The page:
Predicting pregnancy outcomes using longitudinal information: a penalized splines mixed-effects model approach Articles uri icon

authors

  • DE LA CRUZ, ROLANDO
  • FUENTES, CLAUDIO
  • MEZA, CRISTIAN
  • LEE, DAE-JIN
  • ARRIBAS GIL, ANA

publication date

  • June 2017

start page

  • 2120

end page

  • 2134

issue

  • 13

volume

  • 36

international standard serial number (ISSN)

  • 0277-6715

electronic international standard serial number (EISSN)

  • 1097-0258

abstract

  • We propose a semiparametric nonlinear mixed-effects model (SNMM) using penalized splines to classify longitudinal data and improve the prediction of a binary outcome. The work is motivated by a study in which different hormone levels were measured during the early stages of pregnancy, and the challenge is using this information to predict normal versus abnormal pregnancy outcomes. The aim of this paper is to compare models and estimation strategies on the basis of alternative formulations of SNMMs depending on the characteristics of the data set under consideration. For our motivating example, we address the classification problem using a particular case of the SNMM in which the parameter space has a finite dimensional component (fixed effects and variance components) and an infinite dimensional component (unknown function) that need to be estimated. The nonparametric component of the model is estimated using penalized splines. For the parametric component, we compare the advantages of using random effects versus direct modeling of the correlation structure of the errors. Numerical studies show that our approach improves over other existing methods for the analysis of this type of data. Furthermore, the results obtained using our method support the idea that explicit modeling of the serial correlation of the error term improves the prediction accuracy with respect to a model with random effects, but independent errors. Copyright (C) 2017 John Wiley & Sons, Ltd.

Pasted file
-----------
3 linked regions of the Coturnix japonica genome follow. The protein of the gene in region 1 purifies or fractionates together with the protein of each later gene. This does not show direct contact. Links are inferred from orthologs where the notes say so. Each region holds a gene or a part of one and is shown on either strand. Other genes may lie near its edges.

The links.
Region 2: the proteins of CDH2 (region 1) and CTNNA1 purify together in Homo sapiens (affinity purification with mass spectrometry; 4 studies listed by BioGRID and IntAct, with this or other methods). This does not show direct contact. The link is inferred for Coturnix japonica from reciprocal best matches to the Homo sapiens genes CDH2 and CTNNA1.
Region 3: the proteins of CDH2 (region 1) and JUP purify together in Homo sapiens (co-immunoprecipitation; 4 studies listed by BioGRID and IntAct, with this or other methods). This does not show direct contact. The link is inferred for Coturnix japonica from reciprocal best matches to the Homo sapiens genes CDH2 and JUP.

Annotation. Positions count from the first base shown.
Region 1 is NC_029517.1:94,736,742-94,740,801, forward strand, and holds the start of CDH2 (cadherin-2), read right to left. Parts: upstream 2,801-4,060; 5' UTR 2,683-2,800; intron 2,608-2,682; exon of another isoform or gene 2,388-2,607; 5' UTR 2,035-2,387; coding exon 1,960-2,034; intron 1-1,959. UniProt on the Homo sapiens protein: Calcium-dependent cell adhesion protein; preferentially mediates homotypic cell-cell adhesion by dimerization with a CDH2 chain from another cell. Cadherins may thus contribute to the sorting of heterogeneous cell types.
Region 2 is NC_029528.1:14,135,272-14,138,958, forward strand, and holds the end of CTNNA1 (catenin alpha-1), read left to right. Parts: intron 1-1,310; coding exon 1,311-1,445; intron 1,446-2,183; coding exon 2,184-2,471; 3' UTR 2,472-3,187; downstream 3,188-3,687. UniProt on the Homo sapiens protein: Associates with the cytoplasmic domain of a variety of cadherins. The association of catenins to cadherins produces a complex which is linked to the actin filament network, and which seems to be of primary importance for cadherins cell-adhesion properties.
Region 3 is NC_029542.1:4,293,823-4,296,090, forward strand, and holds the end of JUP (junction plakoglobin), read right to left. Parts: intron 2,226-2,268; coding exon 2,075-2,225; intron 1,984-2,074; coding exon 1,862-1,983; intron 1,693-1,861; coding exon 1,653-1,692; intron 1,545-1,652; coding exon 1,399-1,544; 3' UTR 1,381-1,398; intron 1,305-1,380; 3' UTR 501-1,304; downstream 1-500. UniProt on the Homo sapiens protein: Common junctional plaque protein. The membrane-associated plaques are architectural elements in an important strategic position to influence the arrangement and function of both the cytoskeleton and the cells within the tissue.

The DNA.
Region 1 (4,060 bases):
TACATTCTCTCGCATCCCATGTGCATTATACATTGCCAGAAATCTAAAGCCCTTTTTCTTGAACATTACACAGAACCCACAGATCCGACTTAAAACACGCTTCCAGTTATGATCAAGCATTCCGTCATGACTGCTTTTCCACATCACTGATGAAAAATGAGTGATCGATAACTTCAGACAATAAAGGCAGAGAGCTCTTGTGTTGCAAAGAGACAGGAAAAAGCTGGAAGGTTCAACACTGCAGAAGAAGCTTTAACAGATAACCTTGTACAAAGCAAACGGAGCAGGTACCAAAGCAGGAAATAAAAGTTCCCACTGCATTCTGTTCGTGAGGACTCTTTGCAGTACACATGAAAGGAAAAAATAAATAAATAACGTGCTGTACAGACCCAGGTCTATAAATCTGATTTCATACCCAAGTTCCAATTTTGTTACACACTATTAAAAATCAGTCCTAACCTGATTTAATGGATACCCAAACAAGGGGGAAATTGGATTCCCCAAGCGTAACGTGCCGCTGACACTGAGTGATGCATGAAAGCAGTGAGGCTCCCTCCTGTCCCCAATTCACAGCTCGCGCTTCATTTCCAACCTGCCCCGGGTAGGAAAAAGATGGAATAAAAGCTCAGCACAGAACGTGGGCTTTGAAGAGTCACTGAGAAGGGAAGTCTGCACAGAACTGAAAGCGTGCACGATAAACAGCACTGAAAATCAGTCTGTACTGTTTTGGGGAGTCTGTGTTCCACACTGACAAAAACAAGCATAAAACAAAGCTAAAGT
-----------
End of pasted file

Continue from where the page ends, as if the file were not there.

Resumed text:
keywords

  • classification models; correlated observations; longitudinal data; mixed-effects models; p-splines; lasso-type estimators; bayesian classification; regression-analysis; correlated errors; p-splines; hcg